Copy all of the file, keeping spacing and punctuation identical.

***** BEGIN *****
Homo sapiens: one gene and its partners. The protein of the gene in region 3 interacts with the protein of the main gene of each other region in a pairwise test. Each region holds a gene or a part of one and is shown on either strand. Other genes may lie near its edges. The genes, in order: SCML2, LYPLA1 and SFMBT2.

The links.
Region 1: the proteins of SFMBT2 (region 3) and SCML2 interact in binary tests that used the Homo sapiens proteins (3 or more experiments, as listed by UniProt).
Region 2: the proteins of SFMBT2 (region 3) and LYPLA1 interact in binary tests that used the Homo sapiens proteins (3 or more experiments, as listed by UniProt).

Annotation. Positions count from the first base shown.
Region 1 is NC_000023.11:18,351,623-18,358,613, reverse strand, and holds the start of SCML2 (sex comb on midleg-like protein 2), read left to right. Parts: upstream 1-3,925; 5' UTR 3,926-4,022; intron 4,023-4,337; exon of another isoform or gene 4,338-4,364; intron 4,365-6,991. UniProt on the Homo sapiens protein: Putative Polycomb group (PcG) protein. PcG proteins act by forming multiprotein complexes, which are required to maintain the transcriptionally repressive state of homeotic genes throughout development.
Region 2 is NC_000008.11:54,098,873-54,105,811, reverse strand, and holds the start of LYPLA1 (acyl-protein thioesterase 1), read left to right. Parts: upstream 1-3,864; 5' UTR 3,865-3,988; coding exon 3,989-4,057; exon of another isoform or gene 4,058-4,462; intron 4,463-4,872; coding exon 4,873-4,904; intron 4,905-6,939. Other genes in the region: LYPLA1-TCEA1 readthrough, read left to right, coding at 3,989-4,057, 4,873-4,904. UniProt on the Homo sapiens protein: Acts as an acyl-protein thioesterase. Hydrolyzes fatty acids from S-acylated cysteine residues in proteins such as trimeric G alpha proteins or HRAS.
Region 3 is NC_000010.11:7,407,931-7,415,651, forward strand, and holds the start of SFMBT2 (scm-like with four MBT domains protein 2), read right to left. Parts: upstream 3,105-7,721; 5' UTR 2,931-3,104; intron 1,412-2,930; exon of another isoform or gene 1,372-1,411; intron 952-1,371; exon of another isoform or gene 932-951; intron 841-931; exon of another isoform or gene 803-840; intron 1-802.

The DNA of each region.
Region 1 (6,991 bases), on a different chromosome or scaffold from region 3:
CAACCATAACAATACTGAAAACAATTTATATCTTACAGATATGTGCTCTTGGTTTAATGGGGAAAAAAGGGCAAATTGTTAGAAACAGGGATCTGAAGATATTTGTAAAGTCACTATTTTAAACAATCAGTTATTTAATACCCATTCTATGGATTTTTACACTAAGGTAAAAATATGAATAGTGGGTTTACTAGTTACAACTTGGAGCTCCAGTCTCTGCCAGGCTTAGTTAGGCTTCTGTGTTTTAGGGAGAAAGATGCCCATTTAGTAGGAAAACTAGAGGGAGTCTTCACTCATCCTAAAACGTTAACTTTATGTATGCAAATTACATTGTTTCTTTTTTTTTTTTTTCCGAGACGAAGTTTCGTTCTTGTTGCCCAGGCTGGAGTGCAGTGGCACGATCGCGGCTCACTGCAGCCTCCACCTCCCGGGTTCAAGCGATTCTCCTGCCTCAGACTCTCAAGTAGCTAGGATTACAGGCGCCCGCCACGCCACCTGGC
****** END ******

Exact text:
Homo sapiens: one gene and its partners. The protein of the gene in region 3 interacts with the protein of the main gene of each other region in a pairwise test. Each region holds a gene or a part of one and is shown on either strand. Other genes may lie near its edges. The genes, in order: SCML2, LYPLA1 and SFMBT2.

The links.
Region 1: the proteins of SFMBT2 (region 3) and SCML2 interact in binary tests that used the Homo sapiens proteins (3 or more experiments, as listed by UniProt).
Region 2: the proteins of SFMBT2 (region 3) and LYPLA1 interact in binary tests that used the Homo sapiens proteins (3 or more experiments, as listed by UniProt).

Annotation. Positions count from the first base shown.
Region 1 is NC_000023.11:18,351,623-18,358,613, reverse strand, and holds the start of SCML2 (sex comb on midleg-like protein 2), read left to right. Parts: upstream 1-3,925; 5' UTR 3,926-4,022; intron 4,023-4,337; exon of another isoform or gene 4,338-4,364; intron 4,365-6,991. UniProt on the Homo sapiens protein: Putative Polycomb group (PcG) protein. PcG proteins act by forming multiprotein complexes, which are required to maintain the transcriptionally repressive state of homeotic genes throughout development.
Region 2 is NC_000008.11:54,098,873-54,105,811, reverse strand, and holds the start of LYPLA1 (acyl-protein thioesterase 1), read left to right. Parts: upstream 1-3,864; 5' UTR 3,865-3,988; coding exon 3,989-4,057; exon of another isoform or gene 4,058-4,462; intron 4,463-4,872; coding exon 4,873-4,904; intron 4,905-6,939. Other genes in the region: LYPLA1-TCEA1 readthrough, read left to right, coding at 3,989-4,057, 4,873-4,904. UniProt on the Homo sapiens protein: Acts as an acyl-protein thioesterase. Hydrolyzes fatty acids from S-acylated cysteine residues in proteins such as trimeric G alpha proteins or HRAS.
Region 3 is NC_000010.11:7,407,931-7,415,651, forward strand, and holds the start of SFMBT2 (scm-like with four MBT domains protein 2), read right to left. Parts: upstream 3,105-7,721; 5' UTR 2,931-3,104; intron 1,412-2,930; exon of another isoform or gene 1,372-1,411; intron 952-1,371; exon of another isoform or gene 932-951; intron 841-931; exon of another isoform or gene 803-840; intron 1-802.

The DNA of each region.
Region 1 (6,991 bases), on a different chromosome or scaffold from region 3:
CAACCATAACAATACTGAAAACAATTTATATCTTACAGATATGTGCTCTTGGTTTAATGGGGAAAAAAGGGCAAATTGTTAGAAACAGGGATCTGAAGATATTTGTAAAGTCACTATTTTAAACAATCAGTTATTTAATACCCATTCTATGGATTTTTACACTAAGGTAAAAATATGAATAGTGGGTTTACTAGTTACAACTTGGAGCTCCAGTCTCTGCCAGGCTTAGTTAGGCTTCTGTGTTTTAGGGAGAAAGATGCCCATTTAGTAGGAAAACTAGAGGGAGTCTTCACTCATCCTAAAACGTTAACTTTATGTATGCAAATTACATTGTTTCTTTTTTTTTTTTTTCCGAGACGAAGTTTCGTTCTTGTTGCCCAGGCTGGAGTGCAGTGGCACGATCGCGGCTCACTGCAGCCTCCACCTCCCGGGTTCAAGCGATTCTCCTGCCTCAGACTCTCAAGTAGCTAGGATTACAGGCGCCCGCCACGCCACCTGGC